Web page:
It’s mind-boggling to me that one of the greatest bands from the original American punk rock scene released their self-titled debut album a full forty years ago. When I learned the Queens Museum was hosting a temporary exhibit commemorating the anniversary of their recording career, it shot straight to the Top 5 on my vacation to-do list. Fortunately my wife and son were generous enough to allow this fan’s diversion.
Previously on Midlife Crisis Crossover:
Every year from 1999 to 2015 my wife Anne and I took a road trip to a different part of the United States and visited attractions, wonders, and events we didn’t have back home in Indianapolis. With my son’s senior year in college imminent and next summer likely to be one of major upheaval for him (Lord willing), the summer of 2016 seemed like a good time to get the old trio back together again for one last family vacation before he heads off into adulthood and forgets we’re still here. In honor of one of our all-time favorite vacations to date, we scheduled our long-awaited return to New York City…
In April 1976 I was too young to appreciate the Ramones or, y’know, music in general. My tastes and criteria changed circa 1989 (the year of their eleventh studio album Brain Drain) and the Ramones became one of many bands outside the Top-40 populist dominion whose discography commanded my Walkman, boombox, and car stereo over the next decade or more. I’m the kind of old fan that owns more of their works on cassette than on CD, but one who’s young enough to own none on vinyl and to have first encountered them on their first greatest-hits compilation, 1988’s Ramones Mania.
The Ramones’ style was rock distilled to its minimalist essence, a direct assault on the excesses of other ’70s genres — the tinny smarminess of disco, the overwrought self-importance of prog-rock, the country/western hoedowns and easy-listening lullabies that dominated the pop-radio charts. Born and bred in the parts of Queens that didn’t care about designer clothes or lockstep consumerism, the Ramones cranked out tunes that were curt, simplistic, brutish, catchy, and free of major-label artifice despite their longtime relationship with Sire Records. They were often tongue-in-cheek, sometimes to the point of feigning cartoonish stupidity. For a kid like me who grew up a lower-class loner with an odd set of criteria for choosing my art and artists, their concise wall-of-sound anthems were like coordinated, self-aware cavemen clubbing at my subconscious through the determinedly clean-cut veneer of the cliques that surrounded me, trying to signal me to another, more relatable world than the better-dressed one that was content to leave me hermetically sealed off in my own outcast bubble.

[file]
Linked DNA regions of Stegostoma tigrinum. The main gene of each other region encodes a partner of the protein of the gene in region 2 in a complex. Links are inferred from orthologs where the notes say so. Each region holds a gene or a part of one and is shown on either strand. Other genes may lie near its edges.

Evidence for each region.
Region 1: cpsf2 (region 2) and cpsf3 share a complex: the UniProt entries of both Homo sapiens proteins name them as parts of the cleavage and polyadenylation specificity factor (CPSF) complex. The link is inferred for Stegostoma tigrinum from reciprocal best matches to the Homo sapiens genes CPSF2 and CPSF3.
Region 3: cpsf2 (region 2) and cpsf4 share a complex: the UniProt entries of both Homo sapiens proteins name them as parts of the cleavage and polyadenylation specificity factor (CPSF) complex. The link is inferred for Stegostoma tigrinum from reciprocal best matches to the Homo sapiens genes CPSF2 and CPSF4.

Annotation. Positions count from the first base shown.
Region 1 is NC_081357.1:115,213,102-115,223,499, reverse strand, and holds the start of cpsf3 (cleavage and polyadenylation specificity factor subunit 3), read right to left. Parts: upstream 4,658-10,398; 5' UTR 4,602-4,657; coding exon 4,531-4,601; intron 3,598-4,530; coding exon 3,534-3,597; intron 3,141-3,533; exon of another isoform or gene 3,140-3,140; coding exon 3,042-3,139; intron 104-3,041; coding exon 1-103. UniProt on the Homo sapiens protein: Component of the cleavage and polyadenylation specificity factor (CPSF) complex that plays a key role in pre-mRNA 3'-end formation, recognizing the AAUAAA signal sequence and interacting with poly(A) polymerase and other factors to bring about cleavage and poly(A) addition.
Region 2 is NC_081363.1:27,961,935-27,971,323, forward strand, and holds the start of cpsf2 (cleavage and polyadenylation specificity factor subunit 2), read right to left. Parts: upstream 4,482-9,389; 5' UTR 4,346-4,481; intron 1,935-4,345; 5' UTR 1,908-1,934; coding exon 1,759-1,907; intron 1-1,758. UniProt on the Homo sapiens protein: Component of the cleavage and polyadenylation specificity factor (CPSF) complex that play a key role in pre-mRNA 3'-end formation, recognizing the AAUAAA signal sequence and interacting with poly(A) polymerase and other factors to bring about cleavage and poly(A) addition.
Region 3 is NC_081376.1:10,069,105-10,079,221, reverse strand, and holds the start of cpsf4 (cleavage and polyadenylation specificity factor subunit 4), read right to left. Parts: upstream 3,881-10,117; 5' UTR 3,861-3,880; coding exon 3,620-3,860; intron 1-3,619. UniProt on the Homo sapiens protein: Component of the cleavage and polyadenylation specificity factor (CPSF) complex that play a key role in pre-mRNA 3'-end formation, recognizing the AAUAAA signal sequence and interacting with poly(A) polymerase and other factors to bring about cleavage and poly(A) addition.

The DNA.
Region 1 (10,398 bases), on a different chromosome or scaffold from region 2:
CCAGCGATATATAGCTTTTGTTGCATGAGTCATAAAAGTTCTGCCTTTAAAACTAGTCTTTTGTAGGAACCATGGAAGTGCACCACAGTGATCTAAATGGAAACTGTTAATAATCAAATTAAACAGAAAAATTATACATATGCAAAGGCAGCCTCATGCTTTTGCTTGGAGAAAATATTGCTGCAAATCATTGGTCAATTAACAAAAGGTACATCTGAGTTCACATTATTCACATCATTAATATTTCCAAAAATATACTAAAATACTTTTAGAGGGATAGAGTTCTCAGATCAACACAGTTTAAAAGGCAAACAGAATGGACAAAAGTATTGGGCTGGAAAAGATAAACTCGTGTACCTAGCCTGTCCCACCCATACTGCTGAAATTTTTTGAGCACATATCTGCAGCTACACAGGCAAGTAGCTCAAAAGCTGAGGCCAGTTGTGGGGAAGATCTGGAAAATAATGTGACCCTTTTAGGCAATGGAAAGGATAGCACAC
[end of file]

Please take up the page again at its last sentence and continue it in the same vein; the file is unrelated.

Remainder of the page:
And now the Ramones are a band that belongs in a museum. That exhibit, “Hey! Ho! Let’s Go: Ramones and the Birth of Punk”, ran at the Queens Museum through July 31st. As of this writing it’s been relocated for a five-month stint at L.A.’s Grammy Museum. The following pics are examples of the art and artifacts in which I had the pleasure of immersing myself while Anne and my soon waited patiently even though they didn’t quite get it. Maybe you had to be there and be like that.
To be continued!
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